Therapist Or Psychologist: Which One To Choose
By: Marie Miguel
Updated September 09, 2021
Medically Reviewed By: Kimberly L Brownridge , LPC, NCC, BCPC Counsel The Mind, LLC
Therapist Vs Psychologist: What's The Difference?
This article will cover the main differences between a therapist vs psychologist. Don't be intimidated-we'll walk you through therapist vs psychologist and all the details. The differences between a therapist vs psychologist can be confusing. A psychologist is a social umbrella term for an individual with a Ph.D. or a Psy.D in the field of psychology. A Ph.D. that clinical psychologists have an advanced specialization in the practices of talk counseling and behavioral counseling.
What Is A Psychologist?
One of the main differences in psychiatry and psychology is the ability of the clinician to prescribe medications. It is important to understand these differences between a counselor, psychiatrist, and psychologist when you're seeking counseling. This is especially true if you're seeking counseling for an ongoing mental health condition that requires you to find a doctor for medical case management.
Based on testing, psychiatry and psychology professionals share the care of clients who are using medication management as a means of treatment counseling. Once mental health medications reach the desired dosage, a psychiatrist may refer the patient to a psychologist or counselor to continue treatment.
What Is A Therapist?
Another one of the differences is while both provide support and guidance, psychiatrists focus on treating medical issues related to mental illness as licensed medical professionals like primary care physicians. Counselors, on the other hand, focus on providing mental health and emotional support for marriage family issues which can include substance abuse counseling and family counseling sessions. Psychologists can work as a bridge between clinical social workers, marriage family counselors, medical doctors, and other human services workers.
Counselors and psychologists have an advanced licensed to practice counseling that involves complex individual and family counseling. Counseling may also work closely with social workers. Social workers are degreed professionals who provide important links to local community services. A social worker is a member of your treatment team that can help get you connected with local resources for food, shelter, housing, and mental health services like substance abuse counseling.
The key to understanding the differences between a therapist vs psychologist is to look at their credentials. Psychologists include a group of professionals who can provide social work services, marriage and family counseling, and individual counseling. They may be licensed to prescribe medication (in a few states) and can provide diagnostic assessment and testing.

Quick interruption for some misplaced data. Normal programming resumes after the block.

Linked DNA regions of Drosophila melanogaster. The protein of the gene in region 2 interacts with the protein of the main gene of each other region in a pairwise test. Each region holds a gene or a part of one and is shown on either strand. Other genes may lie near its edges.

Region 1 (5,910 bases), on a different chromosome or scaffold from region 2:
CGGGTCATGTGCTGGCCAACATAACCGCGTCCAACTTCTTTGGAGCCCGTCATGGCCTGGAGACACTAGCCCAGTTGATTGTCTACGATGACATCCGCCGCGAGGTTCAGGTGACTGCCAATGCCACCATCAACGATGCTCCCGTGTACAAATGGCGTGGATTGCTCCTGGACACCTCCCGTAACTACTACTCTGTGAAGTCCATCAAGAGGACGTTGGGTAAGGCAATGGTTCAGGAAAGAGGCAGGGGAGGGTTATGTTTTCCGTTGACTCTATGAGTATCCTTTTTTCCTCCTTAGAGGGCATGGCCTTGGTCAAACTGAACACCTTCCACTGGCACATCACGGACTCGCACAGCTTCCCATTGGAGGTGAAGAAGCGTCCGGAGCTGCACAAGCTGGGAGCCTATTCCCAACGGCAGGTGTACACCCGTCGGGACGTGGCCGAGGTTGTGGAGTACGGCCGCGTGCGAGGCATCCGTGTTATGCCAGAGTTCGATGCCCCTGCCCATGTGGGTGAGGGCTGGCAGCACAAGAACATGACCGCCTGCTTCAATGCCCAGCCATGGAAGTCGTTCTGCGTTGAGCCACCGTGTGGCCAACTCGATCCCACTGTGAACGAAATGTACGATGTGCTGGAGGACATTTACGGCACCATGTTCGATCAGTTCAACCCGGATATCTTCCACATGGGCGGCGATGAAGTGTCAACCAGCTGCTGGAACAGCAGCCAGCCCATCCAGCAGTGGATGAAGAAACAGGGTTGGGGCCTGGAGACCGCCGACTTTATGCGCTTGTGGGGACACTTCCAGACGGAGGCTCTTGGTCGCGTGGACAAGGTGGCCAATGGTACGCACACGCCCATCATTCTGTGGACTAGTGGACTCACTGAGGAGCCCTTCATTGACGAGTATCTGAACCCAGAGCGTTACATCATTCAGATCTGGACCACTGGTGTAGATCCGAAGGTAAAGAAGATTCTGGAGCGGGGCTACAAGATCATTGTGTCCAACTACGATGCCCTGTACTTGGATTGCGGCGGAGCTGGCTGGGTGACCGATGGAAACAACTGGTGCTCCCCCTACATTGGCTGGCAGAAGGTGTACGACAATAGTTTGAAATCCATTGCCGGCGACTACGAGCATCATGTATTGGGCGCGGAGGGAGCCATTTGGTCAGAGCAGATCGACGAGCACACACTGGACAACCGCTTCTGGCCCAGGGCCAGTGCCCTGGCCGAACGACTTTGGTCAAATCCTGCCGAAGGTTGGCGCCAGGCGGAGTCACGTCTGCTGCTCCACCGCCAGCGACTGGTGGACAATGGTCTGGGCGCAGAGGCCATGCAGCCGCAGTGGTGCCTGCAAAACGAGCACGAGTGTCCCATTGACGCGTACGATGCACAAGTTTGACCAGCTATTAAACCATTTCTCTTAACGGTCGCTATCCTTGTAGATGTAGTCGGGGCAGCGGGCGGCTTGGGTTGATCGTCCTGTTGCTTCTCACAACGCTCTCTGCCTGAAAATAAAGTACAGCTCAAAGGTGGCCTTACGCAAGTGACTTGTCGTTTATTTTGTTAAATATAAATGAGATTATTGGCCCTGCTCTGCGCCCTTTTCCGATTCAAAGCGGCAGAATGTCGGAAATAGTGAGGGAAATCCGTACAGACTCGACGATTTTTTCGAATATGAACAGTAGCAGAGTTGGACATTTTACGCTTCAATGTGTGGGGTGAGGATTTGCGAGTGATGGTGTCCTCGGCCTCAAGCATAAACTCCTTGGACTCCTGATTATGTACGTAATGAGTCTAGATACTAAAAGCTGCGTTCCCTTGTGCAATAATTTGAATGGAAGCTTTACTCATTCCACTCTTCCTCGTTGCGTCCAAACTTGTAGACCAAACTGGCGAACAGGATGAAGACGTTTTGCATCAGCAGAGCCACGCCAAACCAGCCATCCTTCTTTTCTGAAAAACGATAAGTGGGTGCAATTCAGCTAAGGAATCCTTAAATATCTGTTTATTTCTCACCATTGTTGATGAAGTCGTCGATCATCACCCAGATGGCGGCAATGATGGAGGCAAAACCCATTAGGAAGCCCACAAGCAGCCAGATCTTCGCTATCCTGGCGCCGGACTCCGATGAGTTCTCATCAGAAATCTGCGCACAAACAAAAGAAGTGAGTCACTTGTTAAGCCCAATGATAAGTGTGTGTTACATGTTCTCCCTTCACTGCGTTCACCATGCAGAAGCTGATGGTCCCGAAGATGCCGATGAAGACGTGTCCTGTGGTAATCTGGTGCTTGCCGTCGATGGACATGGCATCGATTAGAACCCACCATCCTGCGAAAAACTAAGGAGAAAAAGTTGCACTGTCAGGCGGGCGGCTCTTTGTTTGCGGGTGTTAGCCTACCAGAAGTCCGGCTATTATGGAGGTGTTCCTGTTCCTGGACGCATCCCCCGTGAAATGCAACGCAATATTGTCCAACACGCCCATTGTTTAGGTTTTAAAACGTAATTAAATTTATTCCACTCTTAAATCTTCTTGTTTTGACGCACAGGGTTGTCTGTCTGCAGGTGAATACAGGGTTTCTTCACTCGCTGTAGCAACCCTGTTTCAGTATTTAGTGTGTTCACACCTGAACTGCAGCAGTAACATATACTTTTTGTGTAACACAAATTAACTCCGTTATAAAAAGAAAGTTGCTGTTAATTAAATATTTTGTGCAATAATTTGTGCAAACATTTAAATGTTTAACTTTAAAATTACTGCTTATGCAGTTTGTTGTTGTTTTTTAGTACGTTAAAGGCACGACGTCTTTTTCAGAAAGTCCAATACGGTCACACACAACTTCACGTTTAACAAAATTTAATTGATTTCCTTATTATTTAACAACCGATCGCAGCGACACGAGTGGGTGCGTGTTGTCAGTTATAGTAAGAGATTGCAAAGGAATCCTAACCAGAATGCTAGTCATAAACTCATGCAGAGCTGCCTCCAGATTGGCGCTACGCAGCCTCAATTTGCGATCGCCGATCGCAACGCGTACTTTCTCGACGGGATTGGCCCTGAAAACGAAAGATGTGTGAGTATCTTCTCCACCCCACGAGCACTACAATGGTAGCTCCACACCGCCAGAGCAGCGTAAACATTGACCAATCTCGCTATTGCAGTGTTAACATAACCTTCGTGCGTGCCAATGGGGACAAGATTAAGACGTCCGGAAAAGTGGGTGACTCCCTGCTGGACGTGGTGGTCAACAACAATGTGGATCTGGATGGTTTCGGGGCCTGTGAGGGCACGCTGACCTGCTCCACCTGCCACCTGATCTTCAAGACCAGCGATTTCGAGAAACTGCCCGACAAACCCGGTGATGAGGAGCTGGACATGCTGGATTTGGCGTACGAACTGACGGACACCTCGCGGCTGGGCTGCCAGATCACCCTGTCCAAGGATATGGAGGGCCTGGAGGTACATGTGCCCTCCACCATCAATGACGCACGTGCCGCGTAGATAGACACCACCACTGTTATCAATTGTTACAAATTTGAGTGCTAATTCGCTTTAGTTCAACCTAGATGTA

Psychiatrists are licensed medical doctors and mental health professionals that have completed medical school and earned a medical degree. They rarely deal with issues that relate to social work unless they are a member of a treatment team for a patient who has social work-related needs. These medical doctors who specialize in providing medical treatments -- including mental health medications, also rarely engage in marriage or family mental health counseling. The majority are occupied with assessment and diagnosis for severe mental health disorders that also require medical treatment. As a result, you may often find that they often make referrals to psychologists and counselors for managing a marriage, family counseling, and individual issues.
The relationship between the counselor and the client is often called a therapeutic alliance. It's important to find a counselor that you feel comfortable with long-term. With counseling subscription services (like those provided by BetterHelp.com) you have the option to find a new counselor at any time if your current counselor isn't meeting your needs.
Your provider should provide a safe space, a listening ear, and practical life advice. The success of counseling also depends on the client's willingness to engage with the counselor. Licensed counselors can provide clinical services using counseling modalities like CBT, forensic psychology, and family mental health counseling. Your licensed counselor is a socially and professionally trained specialist who can conduct psychological testing and assessment services.
In addition to therapist vs psychologist, you may consider the differences between a counselor and clinical psychologists, which is that psychologists can work on the results of psychological testing to determine if mental illness is present. Following is a list of common mental illness disorders that may require a medical provider to prescribe medication and counseling as a means of treatment.
Post-traumatic stress disorders
Most, if not all, of the above clinical-social disorders, are often treated with a combination of medication that is prescribed when you find a psychiatrist, psychological care, and counseling programs. Cognitive-behavioral therapy (CBT) and dialectical behavioral therapy (DBT) are examples of two types of behavior counseling that may be used in mental health and substance abuse treatments.
Overall, four in ten American adults have seen a counselor at some point in their lives to improve their mental health. Having a counselor is now a social norm, something we can all benefit from. The benefits of talk counseling mental health counseling for mental health and substance abuse are numerous. People who take part in individual counseling mental health counseling, family counseling report increased happiness and the ability to cope with life's challenges healthily and productively. After sessions with a reliable and professional mental health provider, people also report an increased sense of relief from emotional symptoms like anxiety. Whether you see therapist vs psychologist or counselor, you'll likely feel better after counseling.